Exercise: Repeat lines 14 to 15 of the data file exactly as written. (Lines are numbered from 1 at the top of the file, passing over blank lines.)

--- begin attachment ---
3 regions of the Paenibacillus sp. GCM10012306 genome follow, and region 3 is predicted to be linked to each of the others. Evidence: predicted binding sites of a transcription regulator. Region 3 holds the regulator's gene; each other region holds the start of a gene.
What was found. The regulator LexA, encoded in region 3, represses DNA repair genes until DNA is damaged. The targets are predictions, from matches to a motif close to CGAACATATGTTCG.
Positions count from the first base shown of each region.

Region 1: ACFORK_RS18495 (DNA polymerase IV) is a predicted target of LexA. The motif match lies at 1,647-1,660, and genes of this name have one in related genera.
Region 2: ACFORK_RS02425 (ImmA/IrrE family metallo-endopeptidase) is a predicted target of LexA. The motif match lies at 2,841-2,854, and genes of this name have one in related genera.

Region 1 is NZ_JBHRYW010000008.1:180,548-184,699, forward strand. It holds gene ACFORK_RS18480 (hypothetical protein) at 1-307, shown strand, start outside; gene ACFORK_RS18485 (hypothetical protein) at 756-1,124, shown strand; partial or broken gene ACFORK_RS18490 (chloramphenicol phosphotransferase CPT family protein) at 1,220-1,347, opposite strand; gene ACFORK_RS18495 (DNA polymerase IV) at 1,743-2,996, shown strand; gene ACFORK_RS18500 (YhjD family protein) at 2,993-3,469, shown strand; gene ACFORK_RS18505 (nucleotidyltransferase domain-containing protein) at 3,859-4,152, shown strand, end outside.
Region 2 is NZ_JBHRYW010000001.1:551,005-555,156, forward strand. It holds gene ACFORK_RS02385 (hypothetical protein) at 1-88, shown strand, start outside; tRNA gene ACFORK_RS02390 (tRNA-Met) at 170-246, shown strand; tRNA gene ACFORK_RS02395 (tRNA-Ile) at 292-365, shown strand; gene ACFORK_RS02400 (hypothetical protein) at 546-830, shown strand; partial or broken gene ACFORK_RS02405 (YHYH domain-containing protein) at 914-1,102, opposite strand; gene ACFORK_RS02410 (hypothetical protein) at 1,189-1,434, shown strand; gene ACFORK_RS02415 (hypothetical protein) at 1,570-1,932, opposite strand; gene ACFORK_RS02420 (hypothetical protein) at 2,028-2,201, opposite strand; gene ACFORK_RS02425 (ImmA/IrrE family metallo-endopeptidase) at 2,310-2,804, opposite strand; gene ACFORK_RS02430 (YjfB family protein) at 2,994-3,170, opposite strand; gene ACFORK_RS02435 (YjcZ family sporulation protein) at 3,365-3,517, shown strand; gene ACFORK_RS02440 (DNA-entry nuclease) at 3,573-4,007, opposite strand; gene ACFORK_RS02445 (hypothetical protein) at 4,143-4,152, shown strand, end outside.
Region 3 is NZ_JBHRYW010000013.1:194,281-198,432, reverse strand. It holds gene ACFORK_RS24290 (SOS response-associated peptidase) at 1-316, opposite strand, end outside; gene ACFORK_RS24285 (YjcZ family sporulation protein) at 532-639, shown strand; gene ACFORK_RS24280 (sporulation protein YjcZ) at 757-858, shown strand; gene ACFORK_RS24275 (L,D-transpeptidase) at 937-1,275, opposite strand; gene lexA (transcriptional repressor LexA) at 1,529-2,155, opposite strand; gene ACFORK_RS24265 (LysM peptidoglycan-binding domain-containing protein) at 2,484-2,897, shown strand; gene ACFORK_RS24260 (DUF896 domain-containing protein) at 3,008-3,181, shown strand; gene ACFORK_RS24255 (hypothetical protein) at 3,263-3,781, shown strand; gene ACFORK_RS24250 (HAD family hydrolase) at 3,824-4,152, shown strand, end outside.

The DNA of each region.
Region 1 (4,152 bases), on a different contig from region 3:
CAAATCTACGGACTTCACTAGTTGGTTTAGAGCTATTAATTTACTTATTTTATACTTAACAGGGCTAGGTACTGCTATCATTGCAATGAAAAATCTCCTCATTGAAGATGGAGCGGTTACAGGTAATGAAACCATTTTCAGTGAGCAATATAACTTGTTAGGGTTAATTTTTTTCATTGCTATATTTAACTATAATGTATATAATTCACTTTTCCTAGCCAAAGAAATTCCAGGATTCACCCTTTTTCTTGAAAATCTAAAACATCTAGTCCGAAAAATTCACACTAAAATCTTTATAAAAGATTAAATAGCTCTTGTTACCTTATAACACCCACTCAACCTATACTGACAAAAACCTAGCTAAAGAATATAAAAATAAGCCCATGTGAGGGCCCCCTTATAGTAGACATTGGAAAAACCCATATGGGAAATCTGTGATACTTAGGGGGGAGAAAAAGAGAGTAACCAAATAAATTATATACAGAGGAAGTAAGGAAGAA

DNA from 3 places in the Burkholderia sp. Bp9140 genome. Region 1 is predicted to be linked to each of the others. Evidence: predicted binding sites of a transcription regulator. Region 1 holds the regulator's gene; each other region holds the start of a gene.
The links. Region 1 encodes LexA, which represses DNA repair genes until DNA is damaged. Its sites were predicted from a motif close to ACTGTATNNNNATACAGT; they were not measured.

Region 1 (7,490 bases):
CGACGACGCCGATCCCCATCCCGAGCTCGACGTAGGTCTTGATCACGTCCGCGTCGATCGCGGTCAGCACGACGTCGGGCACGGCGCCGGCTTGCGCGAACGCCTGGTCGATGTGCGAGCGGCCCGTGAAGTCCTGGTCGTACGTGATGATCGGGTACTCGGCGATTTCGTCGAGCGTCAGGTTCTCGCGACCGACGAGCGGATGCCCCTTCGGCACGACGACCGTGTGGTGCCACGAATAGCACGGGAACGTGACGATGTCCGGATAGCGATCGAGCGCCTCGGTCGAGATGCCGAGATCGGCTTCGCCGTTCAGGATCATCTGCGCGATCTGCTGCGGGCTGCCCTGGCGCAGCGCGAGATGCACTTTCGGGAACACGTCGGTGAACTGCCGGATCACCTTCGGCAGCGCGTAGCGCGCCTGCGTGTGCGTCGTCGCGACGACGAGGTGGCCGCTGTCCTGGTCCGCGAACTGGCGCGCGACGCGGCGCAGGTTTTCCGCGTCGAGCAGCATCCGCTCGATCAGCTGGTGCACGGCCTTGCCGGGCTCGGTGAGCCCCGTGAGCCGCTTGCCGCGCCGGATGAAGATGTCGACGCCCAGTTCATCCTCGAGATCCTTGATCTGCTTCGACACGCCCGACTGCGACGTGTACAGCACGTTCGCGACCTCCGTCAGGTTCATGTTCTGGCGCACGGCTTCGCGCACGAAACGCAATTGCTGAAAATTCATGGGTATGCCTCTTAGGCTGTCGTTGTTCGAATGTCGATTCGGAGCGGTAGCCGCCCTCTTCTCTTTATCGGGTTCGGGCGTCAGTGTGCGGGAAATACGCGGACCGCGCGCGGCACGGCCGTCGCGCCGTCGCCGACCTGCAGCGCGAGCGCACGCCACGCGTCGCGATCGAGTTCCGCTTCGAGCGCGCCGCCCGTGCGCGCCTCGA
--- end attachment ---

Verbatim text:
Region 1 (7,490 bases):
CGACGACGCCGATCCCCATCCCGAGCTCGACGTAGGTCTTGATCACGTCCGCGTCGATCGCGGTCAGCACGACGTCGGGCACGGCGCCGGCTTGCGCGAACGCCTGGTCGATGTGCGAGCGGCCCGTGAAGTCCTGGTCGTACGTGATGATCGGGTACTCGGCGATTTCGTCGAGCGTCAGGTTCTCGCGACCGACGAGCGGATGCCCCTTCGGCACGACGACCGTGTGGTGCCACGAATAGCACGGGAACGTGACGATGTCCGGATAGCGATCGAGCGCCTCGGTCGAGATGCCGAGATCGGCTTCGCCGTTCAGGATCATCTGCGCGATCTGCTGCGGGCTGCCCTGGCGCAGCGCGAGATGCACTTTCGGGAACACGTCGGTGAACTGCCGGATCACCTTCGGCAGCGCGTAGCGCGCCTGCGTGTGCGTCGTCGCGACGACGAGGTGGCCGCTGTCCTGGTCCGCGAACTGGCGCGCGACGCGGCGCAGGTTTTCCGCGTCGAGCAGCATCCGCTCGATCAGCTGGTGCACGGCCTTGCCGGGCTCGGTGAGCCCCGTGAGCCGCTTGCCGCGCCGGATGAAGATGTCGACGCCCAGTTCATCCTCGAGATCCTTGATCTGCTTCGACACGCCCGACTGCGACGTGTACAGCACGTTCGCGACCTCCGTCAGGTTCATGTTCTGGCGCACGGCTTCGCGCACGAAACGCAATTGCTGAAAATTCATGGGTATGCCTCTTAGGCTGTCGTTGTTCGAATGTCGATTCGGAGCGGTAGCCGCCCTCTTCTCTTTATCGGGTTCGGGCGTCAGTGTGCGGGAAATACGCGGACCGCGCGCGGCACGGCCGTCGCGCCGTCGCCGACCTGCAGCGCGAGCGCACGCCACGCGTCGCGATCGAGTTCCGCTTCGAGCGCGCCGCCCGTGCGCGCCTCGA